Thanks to advances in technology, medicine, Social Security, and Medicare, old age for many Americans is characterized by comfortable retirement, good health, and fulfilling relationships. But there are also millions of people over 65 who struggle with poverty, chronic illness, unsafe housing, social isolation, and mistreatment by their caretakers. What accounts for these disparities among older adults? Sociologist Deborah Carr’s new book, Golden Years?: Social Inequality in Later Life draws insights from multiple disciplines to illuminate the complex ways that socioeconomic status, race, and gender shape nearly every aspect of older adults’ lives. By focusing on an often-invisible group of vulnerable elders, Golden Years? reveals that disadvantages accumulate across the life course and can diminish the well-being of many.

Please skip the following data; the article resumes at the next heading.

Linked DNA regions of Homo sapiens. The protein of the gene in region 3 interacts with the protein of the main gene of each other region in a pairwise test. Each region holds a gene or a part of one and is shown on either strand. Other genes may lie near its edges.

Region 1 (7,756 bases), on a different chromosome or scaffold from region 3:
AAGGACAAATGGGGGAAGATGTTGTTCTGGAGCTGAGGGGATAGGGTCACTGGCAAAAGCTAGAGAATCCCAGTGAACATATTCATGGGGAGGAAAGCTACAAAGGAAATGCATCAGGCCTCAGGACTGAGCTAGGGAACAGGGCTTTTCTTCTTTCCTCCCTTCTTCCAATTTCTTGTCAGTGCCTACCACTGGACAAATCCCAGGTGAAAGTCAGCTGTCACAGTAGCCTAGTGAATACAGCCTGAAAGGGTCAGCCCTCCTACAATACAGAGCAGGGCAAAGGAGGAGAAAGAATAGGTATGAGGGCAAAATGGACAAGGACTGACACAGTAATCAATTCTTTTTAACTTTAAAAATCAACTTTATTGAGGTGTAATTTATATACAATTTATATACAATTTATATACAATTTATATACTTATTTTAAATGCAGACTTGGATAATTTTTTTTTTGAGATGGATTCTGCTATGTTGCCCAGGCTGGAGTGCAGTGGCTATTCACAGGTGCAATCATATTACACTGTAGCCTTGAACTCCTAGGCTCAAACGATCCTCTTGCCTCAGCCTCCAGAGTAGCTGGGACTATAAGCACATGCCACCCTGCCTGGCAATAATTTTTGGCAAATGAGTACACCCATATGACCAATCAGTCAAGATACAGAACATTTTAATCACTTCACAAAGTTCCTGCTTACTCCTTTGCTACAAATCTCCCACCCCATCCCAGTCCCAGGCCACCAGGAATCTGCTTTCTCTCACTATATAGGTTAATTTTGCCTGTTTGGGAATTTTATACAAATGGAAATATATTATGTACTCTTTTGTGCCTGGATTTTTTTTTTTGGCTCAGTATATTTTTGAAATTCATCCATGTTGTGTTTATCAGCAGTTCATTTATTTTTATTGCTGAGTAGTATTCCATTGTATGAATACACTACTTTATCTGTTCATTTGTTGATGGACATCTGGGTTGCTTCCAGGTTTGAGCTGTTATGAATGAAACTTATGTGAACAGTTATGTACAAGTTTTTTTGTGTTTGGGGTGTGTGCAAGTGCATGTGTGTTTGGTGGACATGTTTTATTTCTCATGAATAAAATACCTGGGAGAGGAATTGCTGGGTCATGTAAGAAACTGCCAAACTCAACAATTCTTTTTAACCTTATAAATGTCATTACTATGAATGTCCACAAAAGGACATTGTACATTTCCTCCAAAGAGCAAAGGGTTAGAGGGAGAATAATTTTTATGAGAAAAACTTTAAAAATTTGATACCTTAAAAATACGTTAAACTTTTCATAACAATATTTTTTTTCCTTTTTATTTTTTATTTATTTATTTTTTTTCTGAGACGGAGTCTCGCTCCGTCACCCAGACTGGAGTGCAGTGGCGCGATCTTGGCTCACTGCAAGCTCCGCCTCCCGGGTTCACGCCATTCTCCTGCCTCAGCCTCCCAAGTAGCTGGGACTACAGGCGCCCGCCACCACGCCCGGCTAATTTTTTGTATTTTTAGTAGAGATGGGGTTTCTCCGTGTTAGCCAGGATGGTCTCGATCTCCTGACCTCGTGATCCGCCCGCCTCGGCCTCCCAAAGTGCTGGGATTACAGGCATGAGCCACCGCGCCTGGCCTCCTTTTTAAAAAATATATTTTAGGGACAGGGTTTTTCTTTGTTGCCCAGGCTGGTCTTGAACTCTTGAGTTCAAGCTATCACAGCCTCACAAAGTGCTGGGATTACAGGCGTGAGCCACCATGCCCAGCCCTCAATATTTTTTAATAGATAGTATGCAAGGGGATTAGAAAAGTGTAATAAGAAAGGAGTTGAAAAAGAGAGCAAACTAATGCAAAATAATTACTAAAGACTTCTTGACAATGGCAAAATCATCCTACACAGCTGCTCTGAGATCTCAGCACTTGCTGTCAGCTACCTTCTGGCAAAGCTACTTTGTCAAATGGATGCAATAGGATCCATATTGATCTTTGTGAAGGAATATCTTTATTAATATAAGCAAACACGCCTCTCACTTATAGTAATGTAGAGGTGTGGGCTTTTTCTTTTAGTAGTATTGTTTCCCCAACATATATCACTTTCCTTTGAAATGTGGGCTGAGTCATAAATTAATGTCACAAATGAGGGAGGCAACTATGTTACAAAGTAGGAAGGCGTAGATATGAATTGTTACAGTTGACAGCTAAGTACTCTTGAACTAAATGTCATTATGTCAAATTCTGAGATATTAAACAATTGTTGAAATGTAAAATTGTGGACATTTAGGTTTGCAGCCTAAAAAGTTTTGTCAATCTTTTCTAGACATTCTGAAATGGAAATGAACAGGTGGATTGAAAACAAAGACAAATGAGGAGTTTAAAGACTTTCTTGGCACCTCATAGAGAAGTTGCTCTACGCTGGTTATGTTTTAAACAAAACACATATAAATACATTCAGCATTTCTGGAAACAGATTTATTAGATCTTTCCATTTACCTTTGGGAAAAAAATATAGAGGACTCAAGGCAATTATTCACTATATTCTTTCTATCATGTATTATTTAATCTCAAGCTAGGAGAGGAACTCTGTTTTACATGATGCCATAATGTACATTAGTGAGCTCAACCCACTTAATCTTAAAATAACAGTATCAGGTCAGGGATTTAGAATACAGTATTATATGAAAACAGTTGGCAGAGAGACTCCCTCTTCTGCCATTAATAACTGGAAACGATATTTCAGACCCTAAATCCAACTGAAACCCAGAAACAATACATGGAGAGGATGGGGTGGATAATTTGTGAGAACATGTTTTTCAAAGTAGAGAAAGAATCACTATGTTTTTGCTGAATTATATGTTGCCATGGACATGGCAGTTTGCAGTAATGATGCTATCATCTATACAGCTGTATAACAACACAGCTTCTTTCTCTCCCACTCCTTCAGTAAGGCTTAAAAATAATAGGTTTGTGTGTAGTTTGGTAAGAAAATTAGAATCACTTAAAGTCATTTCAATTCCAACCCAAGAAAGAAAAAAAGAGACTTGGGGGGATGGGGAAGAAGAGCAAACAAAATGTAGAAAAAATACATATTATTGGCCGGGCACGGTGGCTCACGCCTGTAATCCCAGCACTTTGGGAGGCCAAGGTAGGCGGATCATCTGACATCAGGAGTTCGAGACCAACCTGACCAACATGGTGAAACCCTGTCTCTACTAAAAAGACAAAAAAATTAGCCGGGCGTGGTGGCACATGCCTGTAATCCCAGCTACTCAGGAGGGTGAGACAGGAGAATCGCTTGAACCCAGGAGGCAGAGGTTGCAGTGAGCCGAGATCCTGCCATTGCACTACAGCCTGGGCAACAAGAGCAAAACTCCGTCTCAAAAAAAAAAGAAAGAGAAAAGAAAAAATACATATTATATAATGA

Carr shows that on many indicators of physical health, such as propensity for heart disease or cancer, black seniors fare worse than whites due to lifetimes of exposure to stressors such as economic hardships and racial discrimination and diminished access to health care. In terms of mental health, she finds that older women are at higher risk of depression and anxiety than men, yet older men are especially vulnerable to suicide, a result of complex factors including the rigid masculinity expectations placed on this generation of men. Social inequalities even affect the process of dying itself, with white and affluent seniors in a better position to convey their end-of-life preferences and use hospice or palliative care than their disadvantaged peers. Because rising economic inequality may contribute to even greater disparities between the haves and the have-nots in future cohorts of older adults, Golden Years? demonstrates the importance of increased awareness, strong public initiatives, and creative community- based programs in ensuring that all Americans have an opportunity to age well.